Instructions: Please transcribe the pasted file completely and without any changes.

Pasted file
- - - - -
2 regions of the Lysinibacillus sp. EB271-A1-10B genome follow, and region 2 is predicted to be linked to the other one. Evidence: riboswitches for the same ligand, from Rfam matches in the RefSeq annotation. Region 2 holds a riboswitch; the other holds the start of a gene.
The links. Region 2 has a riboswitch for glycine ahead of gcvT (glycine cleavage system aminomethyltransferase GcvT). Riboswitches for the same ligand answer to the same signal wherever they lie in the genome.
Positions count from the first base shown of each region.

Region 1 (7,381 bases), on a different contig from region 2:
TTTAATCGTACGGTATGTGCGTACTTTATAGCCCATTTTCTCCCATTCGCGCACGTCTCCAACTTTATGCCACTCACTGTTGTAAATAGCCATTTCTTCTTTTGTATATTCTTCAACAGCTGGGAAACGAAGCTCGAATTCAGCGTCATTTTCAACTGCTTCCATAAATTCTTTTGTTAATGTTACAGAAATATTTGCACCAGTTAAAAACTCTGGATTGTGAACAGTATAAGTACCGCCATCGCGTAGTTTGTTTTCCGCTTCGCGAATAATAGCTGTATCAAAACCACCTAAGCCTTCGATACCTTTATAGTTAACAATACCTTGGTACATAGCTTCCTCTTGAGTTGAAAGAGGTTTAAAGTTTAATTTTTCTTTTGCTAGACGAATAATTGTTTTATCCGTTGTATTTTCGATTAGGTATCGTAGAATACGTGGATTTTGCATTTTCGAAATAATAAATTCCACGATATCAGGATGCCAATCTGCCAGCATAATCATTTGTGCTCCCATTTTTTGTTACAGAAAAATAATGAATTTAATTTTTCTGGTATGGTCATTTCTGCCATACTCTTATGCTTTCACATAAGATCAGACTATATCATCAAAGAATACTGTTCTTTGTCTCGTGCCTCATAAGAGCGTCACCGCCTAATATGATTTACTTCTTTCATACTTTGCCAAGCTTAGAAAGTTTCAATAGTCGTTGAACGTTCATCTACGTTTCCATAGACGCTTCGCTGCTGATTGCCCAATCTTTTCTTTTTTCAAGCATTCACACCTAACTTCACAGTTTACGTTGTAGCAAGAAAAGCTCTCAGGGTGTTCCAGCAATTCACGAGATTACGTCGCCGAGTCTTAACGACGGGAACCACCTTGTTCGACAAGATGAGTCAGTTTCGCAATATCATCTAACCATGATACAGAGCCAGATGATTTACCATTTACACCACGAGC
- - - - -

2 regions of the Lysinibacillus sp. EB271-A1-10B genome follow, and region 2 is predicted to be linked to the other one. Evidence: riboswitches for the same ligand, from Rfam matches in the RefSeq annotation. Region 2 holds a riboswitch; the other holds the start of a gene.
The links. Region 2 has a riboswitch for glycine ahead of gcvT (glycine cleavage system aminomethyltransferase GcvT). Riboswitches for the same ligand answer to the same signal wherever they lie in the genome.
Positions count from the first base shown of each region.

Region 1 (7,381 bases), on a different contig from region 2:
TTTAATCGTACGGTATGTGCGTACTTTATAGCCCATTTTCTCCCATTCGCGCACGTCTCCAACTTTATGCCACTCACTGTTGTAAATAGCCATTTCTTCTTTTGTATATTCTTCAACAGCTGGGAAACGAAGCTCGAATTCAGCGTCATTTTCAACTGCTTCCATAAATTCTTTTGTTAATGTTACAGAAATATTTGCACCAGTTAAAAACTCTGGATTGTGAACAGTATAAGTACCGCCATCGCGTAGTTTGTTTTCCGCTTCGCGAATAATAGCTGTATCAAAACCACCTAAGCCTTCGATACCTTTATAGTTAACAATACCTTGGTACATAGCTTCCTCTTGAGTTGAAAGAGGTTTAAAGTTTAATTTTTCTTTTGCTAGACGAATAATTGTTTTATCCGTTGTATTTTCGATTAGGTATCGTAGAATACGTGGATTTTGCATTTTCGAAATAATAAATTCCACGATATCAGGATGCCAATCTGCCAGCATAATCATTTGTGCTCCCATTTTTTGTTACAGAAAAATAATGAATTTAATTTTTCTGGTATGGTCATTTCTGCCATACTCTTATGCTTTCACATAAGATCAGACTATATCATCAAAGAATACTGTTCTTTGTCTCGTGCCTCATAAGAGCGTCACCGCCTAATATGATTTACTTCTTTCATACTTTGCCAAGCTTAGAAAGTTTCAATAGTCGTTGAACGTTCATCTACGTTTCCATAGACGCTTCGCTGCTGATTGCCCAATCTTTTCTTTTTTCAAGCATTCACACCTAACTTCACAGTTTACGTTGTAGCAAGAAAAGCTCTCAGGGTGTTCCAGCAATTCACGAGATTACGTCGCCGAGTCTTAACGACGGGAACCACCTTGTTCGACAAGATGAGTCAGTTTCGCAATATCATCTAACCATGATACAGAGCCAGATGATTTACCATTTACACCACGAGC